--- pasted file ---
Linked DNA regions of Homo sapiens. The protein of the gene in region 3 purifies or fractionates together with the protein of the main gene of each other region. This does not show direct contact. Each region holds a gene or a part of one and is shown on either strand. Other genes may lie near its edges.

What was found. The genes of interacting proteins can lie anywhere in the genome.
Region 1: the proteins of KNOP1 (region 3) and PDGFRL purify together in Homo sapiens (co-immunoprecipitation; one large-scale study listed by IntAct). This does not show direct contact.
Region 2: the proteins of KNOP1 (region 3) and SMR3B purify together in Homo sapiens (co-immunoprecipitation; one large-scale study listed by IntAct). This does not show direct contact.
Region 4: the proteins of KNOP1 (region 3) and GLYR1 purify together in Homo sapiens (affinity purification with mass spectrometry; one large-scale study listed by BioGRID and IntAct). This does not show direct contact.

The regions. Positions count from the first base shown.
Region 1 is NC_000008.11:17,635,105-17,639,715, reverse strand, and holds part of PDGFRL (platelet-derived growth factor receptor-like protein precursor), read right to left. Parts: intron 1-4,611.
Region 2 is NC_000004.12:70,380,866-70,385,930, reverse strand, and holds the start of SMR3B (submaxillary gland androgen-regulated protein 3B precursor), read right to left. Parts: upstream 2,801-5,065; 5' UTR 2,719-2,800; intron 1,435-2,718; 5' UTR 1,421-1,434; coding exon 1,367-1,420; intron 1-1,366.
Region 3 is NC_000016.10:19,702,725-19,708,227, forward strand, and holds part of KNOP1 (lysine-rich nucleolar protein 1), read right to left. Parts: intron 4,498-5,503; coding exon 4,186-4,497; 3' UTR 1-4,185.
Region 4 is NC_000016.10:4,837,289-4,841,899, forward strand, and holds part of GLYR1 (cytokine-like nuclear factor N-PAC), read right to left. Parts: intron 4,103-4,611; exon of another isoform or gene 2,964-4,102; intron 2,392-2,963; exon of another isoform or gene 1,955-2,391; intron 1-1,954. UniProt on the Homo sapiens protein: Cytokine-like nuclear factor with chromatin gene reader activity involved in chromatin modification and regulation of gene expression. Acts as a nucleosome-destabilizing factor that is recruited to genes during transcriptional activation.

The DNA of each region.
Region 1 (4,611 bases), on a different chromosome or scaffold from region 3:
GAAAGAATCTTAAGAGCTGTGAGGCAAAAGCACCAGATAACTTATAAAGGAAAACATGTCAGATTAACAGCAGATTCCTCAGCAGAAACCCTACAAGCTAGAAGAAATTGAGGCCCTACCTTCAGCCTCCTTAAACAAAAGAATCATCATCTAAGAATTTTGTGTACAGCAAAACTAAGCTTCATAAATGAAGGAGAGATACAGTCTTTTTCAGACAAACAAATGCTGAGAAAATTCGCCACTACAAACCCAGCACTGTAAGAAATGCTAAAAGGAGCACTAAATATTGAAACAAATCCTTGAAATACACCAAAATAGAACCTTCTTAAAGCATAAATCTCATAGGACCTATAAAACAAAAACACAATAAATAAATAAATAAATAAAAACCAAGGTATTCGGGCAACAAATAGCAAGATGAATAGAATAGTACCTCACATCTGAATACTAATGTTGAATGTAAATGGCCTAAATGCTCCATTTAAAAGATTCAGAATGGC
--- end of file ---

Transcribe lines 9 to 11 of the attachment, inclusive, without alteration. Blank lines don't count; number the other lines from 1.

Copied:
Region 3 is NC_000016.10:19,702,725-19,708,227, forward strand, and holds part of KNOP1 (lysine-rich nucleolar protein 1), read right to left. Parts: intron 4,498-5,503; coding exon 4,186-4,497; 3' UTR 1-4,185.
Region 4 is NC_000016.10:4,837,289-4,841,899, forward strand, and holds part of GLYR1 (cytokine-like nuclear factor N-PAC), read right to left. Parts: intron 4,103-4,611; exon of another isoform or gene 2,964-4,102; intron 2,392-2,963; exon of another isoform or gene 1,955-2,391; intron 1-1,954. UniProt on the Homo sapiens protein: Cytokine-like nuclear factor with chromatin gene reader activity involved in chromatin modification and regulation of gene expression. Acts as a nucleosome-destabilizing factor that is recruited to genes during transcriptional activation.

The DNA of each region.